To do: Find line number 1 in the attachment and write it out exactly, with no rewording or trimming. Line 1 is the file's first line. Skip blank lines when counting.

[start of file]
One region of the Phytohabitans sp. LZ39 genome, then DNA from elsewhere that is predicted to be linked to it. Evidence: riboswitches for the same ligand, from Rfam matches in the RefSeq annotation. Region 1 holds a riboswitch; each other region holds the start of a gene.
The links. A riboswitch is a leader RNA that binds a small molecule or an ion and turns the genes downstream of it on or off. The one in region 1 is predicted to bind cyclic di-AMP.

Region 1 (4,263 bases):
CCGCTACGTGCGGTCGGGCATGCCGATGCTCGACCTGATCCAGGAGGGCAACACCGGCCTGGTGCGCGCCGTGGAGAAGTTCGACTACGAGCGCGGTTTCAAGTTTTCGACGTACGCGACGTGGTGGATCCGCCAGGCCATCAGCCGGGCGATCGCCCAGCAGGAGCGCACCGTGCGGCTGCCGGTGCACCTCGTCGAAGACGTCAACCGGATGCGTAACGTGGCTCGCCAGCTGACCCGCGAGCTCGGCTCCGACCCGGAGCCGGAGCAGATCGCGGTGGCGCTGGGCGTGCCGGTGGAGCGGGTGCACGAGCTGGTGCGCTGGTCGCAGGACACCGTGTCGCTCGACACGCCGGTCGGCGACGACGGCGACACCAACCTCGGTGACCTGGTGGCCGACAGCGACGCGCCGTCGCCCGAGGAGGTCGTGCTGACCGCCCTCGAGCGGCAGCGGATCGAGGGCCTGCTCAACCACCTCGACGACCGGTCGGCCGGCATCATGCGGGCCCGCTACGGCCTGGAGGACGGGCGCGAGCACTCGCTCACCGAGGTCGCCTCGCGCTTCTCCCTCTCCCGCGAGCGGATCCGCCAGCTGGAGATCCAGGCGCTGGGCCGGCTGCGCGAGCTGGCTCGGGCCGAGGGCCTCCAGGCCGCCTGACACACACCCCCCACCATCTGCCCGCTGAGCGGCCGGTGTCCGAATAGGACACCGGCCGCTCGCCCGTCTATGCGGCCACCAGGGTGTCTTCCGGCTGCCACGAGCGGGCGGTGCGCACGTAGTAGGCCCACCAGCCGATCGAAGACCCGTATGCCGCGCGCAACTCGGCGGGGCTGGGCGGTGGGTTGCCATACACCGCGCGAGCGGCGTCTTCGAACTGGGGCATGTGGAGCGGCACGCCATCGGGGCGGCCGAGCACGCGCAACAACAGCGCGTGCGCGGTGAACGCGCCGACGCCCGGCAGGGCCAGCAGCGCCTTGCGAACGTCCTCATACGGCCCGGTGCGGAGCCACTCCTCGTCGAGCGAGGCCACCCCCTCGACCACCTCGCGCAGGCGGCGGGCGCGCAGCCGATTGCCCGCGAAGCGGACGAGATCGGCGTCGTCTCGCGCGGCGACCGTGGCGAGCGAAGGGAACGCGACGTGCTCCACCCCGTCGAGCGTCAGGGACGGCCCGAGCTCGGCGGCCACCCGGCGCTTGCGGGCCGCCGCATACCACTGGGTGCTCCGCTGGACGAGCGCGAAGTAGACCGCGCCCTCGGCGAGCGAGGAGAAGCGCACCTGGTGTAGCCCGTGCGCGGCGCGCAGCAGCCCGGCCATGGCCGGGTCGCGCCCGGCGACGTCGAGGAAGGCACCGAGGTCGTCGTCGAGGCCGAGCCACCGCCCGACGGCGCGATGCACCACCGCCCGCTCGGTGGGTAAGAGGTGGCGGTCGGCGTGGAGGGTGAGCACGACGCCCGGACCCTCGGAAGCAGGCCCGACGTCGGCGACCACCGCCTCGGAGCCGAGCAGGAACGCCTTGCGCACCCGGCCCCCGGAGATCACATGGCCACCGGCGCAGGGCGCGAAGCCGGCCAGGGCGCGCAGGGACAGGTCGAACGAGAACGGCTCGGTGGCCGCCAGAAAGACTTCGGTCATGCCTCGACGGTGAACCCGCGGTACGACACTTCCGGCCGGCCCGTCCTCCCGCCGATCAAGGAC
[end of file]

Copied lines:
One region of the Phytohabitans sp. LZ39 genome, then DNA from elsewhere that is predicted to be linked to it. Evidence: riboswitches for the same ligand, from Rfam matches in the RefSeq annotation. Region 1 holds a riboswitch; each other region holds the start of a gene.